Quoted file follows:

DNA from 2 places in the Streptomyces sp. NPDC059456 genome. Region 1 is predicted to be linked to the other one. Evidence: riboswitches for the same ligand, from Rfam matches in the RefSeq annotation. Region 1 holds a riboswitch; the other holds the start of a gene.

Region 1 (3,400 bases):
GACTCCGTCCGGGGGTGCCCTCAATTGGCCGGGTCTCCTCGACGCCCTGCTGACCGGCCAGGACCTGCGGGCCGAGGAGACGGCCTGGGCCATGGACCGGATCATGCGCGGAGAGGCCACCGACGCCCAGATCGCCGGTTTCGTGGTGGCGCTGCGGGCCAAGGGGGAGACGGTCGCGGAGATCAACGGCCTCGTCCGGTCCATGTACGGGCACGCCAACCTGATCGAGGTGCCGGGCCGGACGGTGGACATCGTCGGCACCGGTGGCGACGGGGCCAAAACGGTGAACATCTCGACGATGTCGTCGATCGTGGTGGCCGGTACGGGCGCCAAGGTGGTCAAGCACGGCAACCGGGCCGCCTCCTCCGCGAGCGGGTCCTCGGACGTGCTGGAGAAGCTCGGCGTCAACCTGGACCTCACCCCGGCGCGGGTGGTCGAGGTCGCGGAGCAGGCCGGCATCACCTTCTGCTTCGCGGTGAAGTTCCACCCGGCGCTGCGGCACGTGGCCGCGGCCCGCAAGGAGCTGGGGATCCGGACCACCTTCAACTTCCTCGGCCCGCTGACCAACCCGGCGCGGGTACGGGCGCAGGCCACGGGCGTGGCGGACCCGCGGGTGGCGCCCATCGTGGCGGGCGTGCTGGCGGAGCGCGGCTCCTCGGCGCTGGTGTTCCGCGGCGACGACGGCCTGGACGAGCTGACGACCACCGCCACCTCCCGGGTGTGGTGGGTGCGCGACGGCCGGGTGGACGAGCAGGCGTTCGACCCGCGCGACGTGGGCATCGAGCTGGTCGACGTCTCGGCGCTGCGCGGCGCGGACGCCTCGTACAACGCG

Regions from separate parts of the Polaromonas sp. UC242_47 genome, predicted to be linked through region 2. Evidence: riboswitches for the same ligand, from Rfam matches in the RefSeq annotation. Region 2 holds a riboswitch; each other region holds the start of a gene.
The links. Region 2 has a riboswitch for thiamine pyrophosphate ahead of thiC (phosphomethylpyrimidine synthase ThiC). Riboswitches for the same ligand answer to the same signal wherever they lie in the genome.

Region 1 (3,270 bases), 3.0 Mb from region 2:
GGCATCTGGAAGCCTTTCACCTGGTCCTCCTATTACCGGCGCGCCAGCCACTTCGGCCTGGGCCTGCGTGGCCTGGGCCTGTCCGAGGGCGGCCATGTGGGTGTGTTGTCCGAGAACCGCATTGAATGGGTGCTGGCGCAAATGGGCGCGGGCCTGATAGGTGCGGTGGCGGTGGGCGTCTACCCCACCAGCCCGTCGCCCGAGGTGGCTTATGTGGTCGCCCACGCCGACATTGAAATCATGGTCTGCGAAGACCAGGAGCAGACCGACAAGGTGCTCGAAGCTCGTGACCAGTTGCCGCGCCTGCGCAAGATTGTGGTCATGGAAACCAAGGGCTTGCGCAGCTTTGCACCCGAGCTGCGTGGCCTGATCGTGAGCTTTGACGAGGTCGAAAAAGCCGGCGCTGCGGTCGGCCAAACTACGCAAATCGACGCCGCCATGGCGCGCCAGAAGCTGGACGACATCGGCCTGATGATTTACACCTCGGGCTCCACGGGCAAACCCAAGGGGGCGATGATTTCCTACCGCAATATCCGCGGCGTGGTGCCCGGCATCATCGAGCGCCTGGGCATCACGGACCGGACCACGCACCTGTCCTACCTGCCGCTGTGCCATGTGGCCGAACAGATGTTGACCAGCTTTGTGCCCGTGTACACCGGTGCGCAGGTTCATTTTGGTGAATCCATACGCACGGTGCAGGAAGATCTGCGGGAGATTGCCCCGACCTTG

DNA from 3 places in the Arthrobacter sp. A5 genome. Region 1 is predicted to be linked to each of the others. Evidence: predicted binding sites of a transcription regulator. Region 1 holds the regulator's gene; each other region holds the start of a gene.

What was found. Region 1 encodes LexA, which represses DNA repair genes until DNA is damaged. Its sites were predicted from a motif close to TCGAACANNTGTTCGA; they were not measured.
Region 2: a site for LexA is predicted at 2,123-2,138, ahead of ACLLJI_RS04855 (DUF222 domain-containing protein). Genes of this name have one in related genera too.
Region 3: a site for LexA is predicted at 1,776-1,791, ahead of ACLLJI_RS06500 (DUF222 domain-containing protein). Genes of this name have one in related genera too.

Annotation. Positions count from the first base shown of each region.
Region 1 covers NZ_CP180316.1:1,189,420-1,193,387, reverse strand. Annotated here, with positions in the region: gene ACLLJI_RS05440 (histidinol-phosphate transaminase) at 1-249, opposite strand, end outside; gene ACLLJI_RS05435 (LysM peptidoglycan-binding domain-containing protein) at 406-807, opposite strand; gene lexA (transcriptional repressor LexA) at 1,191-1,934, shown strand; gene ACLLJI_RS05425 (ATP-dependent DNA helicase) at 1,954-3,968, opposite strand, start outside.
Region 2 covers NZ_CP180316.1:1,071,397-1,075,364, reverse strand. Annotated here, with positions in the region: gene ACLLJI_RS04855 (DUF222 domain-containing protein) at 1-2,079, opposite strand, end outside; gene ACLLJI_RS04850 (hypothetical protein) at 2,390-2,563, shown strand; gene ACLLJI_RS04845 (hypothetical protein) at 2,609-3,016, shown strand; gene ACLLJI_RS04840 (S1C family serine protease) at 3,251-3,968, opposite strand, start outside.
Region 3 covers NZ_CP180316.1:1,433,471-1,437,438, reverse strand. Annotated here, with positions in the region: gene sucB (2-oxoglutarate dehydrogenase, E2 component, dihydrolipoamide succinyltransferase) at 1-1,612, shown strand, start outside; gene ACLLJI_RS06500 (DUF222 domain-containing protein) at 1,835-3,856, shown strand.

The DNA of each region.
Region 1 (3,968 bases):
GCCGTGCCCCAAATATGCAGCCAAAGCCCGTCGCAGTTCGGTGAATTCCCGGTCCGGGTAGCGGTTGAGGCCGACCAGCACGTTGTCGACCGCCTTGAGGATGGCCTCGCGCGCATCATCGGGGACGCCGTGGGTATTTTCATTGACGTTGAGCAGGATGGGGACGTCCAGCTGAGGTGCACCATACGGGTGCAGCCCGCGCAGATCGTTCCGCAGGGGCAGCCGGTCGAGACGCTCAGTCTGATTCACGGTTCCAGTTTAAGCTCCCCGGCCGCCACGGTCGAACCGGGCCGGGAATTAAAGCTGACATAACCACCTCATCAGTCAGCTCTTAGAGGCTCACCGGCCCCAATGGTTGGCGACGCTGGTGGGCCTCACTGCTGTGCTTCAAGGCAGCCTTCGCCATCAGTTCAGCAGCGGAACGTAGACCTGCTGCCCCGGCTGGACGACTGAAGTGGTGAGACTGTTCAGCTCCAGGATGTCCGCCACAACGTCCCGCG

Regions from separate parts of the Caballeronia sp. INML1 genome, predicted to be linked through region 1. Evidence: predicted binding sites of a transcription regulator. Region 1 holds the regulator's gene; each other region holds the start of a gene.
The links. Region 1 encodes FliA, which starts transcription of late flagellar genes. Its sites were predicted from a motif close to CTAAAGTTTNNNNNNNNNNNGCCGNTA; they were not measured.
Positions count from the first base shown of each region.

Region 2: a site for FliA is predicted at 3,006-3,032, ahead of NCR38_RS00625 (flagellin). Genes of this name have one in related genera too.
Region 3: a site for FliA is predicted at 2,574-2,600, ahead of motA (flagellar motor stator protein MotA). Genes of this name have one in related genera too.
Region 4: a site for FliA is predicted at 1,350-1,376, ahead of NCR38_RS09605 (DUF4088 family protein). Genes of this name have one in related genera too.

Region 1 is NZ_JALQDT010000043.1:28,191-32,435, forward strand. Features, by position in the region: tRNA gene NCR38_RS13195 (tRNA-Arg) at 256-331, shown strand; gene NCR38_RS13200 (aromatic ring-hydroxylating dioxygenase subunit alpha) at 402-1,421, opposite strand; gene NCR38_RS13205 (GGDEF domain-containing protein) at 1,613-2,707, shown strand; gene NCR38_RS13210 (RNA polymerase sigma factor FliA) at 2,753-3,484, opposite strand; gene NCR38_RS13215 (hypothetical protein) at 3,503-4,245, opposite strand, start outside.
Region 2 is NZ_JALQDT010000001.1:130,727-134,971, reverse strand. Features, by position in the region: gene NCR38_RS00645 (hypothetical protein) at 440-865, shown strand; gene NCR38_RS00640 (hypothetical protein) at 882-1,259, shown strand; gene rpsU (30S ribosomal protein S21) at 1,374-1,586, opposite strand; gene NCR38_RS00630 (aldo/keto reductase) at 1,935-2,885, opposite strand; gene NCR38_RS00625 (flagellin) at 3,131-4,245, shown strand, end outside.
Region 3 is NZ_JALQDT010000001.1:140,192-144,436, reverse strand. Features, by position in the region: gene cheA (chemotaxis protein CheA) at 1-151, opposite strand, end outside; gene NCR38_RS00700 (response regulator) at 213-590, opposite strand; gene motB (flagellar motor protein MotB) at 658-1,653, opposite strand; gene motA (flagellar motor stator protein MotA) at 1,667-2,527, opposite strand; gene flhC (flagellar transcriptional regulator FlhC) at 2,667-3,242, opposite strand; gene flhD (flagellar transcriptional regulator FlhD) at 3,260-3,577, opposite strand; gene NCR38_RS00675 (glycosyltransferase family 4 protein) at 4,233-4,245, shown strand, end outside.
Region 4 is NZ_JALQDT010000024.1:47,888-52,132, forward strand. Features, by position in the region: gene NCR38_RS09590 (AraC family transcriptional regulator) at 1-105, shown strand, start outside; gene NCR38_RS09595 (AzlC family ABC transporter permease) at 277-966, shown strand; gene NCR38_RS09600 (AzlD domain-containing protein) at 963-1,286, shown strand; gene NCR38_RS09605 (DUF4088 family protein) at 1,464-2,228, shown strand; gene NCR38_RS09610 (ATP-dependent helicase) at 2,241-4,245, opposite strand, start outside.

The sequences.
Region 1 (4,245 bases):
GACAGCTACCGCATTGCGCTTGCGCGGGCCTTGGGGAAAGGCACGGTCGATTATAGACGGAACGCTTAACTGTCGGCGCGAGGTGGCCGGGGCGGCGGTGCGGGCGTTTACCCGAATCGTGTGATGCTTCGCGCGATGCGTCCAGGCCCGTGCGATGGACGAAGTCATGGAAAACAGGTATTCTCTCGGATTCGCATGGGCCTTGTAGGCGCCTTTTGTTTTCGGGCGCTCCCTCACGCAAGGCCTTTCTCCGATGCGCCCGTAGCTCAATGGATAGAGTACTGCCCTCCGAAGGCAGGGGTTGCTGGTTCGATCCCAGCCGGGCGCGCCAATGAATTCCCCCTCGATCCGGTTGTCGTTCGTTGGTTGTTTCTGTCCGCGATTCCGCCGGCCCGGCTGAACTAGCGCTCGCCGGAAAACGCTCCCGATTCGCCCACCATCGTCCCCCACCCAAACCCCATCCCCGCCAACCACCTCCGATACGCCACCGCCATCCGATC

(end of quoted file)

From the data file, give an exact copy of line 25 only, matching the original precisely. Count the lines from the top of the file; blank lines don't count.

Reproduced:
Region 1 is NZ_JALQDT010000043.1:28,191-32,435, forward strand. Features, by position in the region: tRNA gene NCR38_RS13195 (tRNA-Arg) at 256-331, shown strand; gene NCR38_RS13200 (aromatic ring-hydroxylating dioxygenase subunit alpha) at 402-1,421, opposite strand; gene NCR38_RS13205 (GGDEF domain-containing protein) at 1,613-2,707, shown strand; gene NCR38_RS13210 (RNA polymerase sigma factor FliA) at 2,753-3,484, opposite strand; gene NCR38_RS13215 (hypothetical protein) at 3,503-4,245, opposite strand, start outside.